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Summary of Project Results

The main objective of this project is to understand the role of religion as a form of informal insurance. We find that individuals' investment in religion is a result of their beliefs but also due to the role of religion in insuring individuals against different types of risk. In particular, we investigate how risks such as becoming unemployed, encountering large unforeseen expenditures and crime may affect individuals’ participation in religious activities. To investigate this, we undertook the following steps:

- We collected two rounds of data in Brazil on religious activities and risk perception of individuals, thereby constructing a comprehensive dataset of individual religious activities. The dataset covers over 1000 individuals. Our second wave of data collection was temporarily halted by Covid‐19, but once data collection resumed, we are now able to report that all the data have been collected and received. We worked with ISER – the Institute for the Study of Religion in Brazil to collect the data.

- We used the collected data to empirically investigate the extent to which individuals use religion related activities to mitigate the impact of negative shocks. Our data allows us to differentiate between different religions in Brazilian society and the specific activities themselves.

- We build a theoretical model, accounting for different characteristics of individuals and various types of risks that they face. In the model, individuals invest in religious activities to increase their life and afterlife time value. Thus, their investments are due to their beliefs in afterlife but also to insure against the risks they face in this life.

Preliminary results suggest that religion serves as a buffer for shocks across many dimensions. For instance, we find that religious networks are likely to help the unemployed to find a job. In order to enjoy services from religious networks, individuals engage in religious investments such as donations or time investments.


Impact and Outputs

We are currently still writing the main working paper from the project, which we hope to send to a major general interest economics journal in the next 6 months. The paper was presented at the Keynes Fund Research Day. We will also be submitting it for presentation at conferences over the next one year, including the ASREC Annual Meetings, the Barcelona GSE Summer Forum, and the NBER Summer Institute.

One important consequence of the project has been building the research capability of two young researchers Ms. Maryam Vaziri and Mr. Christian Roerig. Both are current PhD students in the Faculty who started out as RAs on the project and have both developed into fully‐fledged co‐authors on the paper. This building of their research capability and skills has been an important part of this project as well.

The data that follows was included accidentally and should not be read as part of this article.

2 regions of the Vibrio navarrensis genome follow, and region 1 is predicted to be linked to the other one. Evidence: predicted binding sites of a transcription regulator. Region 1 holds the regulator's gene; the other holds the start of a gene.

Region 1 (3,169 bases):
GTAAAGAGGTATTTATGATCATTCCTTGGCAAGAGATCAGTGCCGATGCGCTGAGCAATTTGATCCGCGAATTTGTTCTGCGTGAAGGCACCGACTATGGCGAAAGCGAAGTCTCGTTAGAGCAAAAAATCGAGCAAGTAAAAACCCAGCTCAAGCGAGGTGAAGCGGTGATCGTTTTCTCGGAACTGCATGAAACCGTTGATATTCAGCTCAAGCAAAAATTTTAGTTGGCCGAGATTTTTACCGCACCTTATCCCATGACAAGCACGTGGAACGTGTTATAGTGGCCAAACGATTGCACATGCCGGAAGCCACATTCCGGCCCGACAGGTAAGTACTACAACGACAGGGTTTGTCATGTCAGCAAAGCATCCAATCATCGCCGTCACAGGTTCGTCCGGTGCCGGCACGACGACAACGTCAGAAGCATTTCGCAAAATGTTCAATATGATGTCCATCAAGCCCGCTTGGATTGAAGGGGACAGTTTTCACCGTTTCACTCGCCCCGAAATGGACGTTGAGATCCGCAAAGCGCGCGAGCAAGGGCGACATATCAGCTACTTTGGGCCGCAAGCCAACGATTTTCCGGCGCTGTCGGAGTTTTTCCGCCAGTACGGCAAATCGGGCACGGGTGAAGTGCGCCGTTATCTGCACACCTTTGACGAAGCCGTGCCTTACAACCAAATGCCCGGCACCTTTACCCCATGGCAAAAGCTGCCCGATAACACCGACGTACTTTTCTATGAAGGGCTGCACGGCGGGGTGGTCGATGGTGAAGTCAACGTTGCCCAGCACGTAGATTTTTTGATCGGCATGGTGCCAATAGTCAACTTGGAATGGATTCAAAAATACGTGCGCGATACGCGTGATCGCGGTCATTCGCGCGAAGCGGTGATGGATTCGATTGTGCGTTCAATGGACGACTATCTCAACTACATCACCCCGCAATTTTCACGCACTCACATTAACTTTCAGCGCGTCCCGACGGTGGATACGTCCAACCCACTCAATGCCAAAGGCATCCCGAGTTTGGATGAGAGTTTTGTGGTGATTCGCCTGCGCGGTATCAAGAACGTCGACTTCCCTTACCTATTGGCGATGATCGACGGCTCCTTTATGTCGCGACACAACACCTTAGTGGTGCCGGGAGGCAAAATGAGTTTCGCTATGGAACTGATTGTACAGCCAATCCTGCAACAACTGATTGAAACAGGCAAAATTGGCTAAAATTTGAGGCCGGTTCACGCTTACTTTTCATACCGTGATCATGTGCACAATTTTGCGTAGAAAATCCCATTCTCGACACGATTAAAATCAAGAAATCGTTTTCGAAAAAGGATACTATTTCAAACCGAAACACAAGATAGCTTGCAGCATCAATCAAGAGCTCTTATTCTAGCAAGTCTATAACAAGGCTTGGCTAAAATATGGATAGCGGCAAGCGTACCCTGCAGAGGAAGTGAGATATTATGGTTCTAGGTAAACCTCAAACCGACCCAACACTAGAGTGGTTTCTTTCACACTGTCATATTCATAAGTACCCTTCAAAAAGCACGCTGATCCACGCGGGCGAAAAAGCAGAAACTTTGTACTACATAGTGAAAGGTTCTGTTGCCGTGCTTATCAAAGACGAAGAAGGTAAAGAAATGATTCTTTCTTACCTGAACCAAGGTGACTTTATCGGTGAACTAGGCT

A City of God: Afterlife Beliefs and Job Support in Brazil, Cavalcanti, T., Iyer, S., Rauh, C., Roerig, C. and Vaziri, M., Cambridge Working Papers in Economics, CWPE2268 (2022)

Abstract: Using primary data from Brazil in 2019-2020, we quantify the link between religion, expectations and economic outcomes, suggesting a key complementarity that for religious networks to provide insurance in this life one also needs strong beliefs in the afterlife. Individuals invest more in their religious communities if they can also expect various forms of community support. The degree of this insurance channel varies across different religions and is highest for Pentecostals. Consistent with this, we build a lifecycle model with heterogeneous agents, imperfect insurance and afterlife beliefs. We discipline the value of model parameters with our data and show that under certain parameterizations the job support channel exists as a by-product of coordinated beliefs in the afterlife. Our results provide evidence that insurance by the community would not be enough to induce religious investments. It is complementarity with beliefs in the afterlife which raises the returns of religious investments above the threshold. The community support and afterlife channel together provide an average value worth 9.6% of consumption in each year.

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Prof. Sriya Iyer, Prof. Tiago Cavalcanti and Prof. Christopher Rauh


Sriya Iyer is Professor of Economics at the Faculty of Economics and a Fellow of St. Catharine's College, University of Cambridge. Her research interests are in Development Economics, Religion, Demography, Education.


Tiago Cavalcanti is Professor of Economics at the University of Cambridge, Fellow of Trinity College, Adjunct Professor at Sao Paulo School of Economics-FGV. His research expertise is Macroeconomics, Growth, Economic Development.


Prof. Christopher Rauh is Professor of Economics and Data Science at the Faculty of Economics, University of Cambridge. His research interests are in Macroeconomics, Political Economy, Labour Economics.


Cambridge Working Papers in Economics (CWPE)



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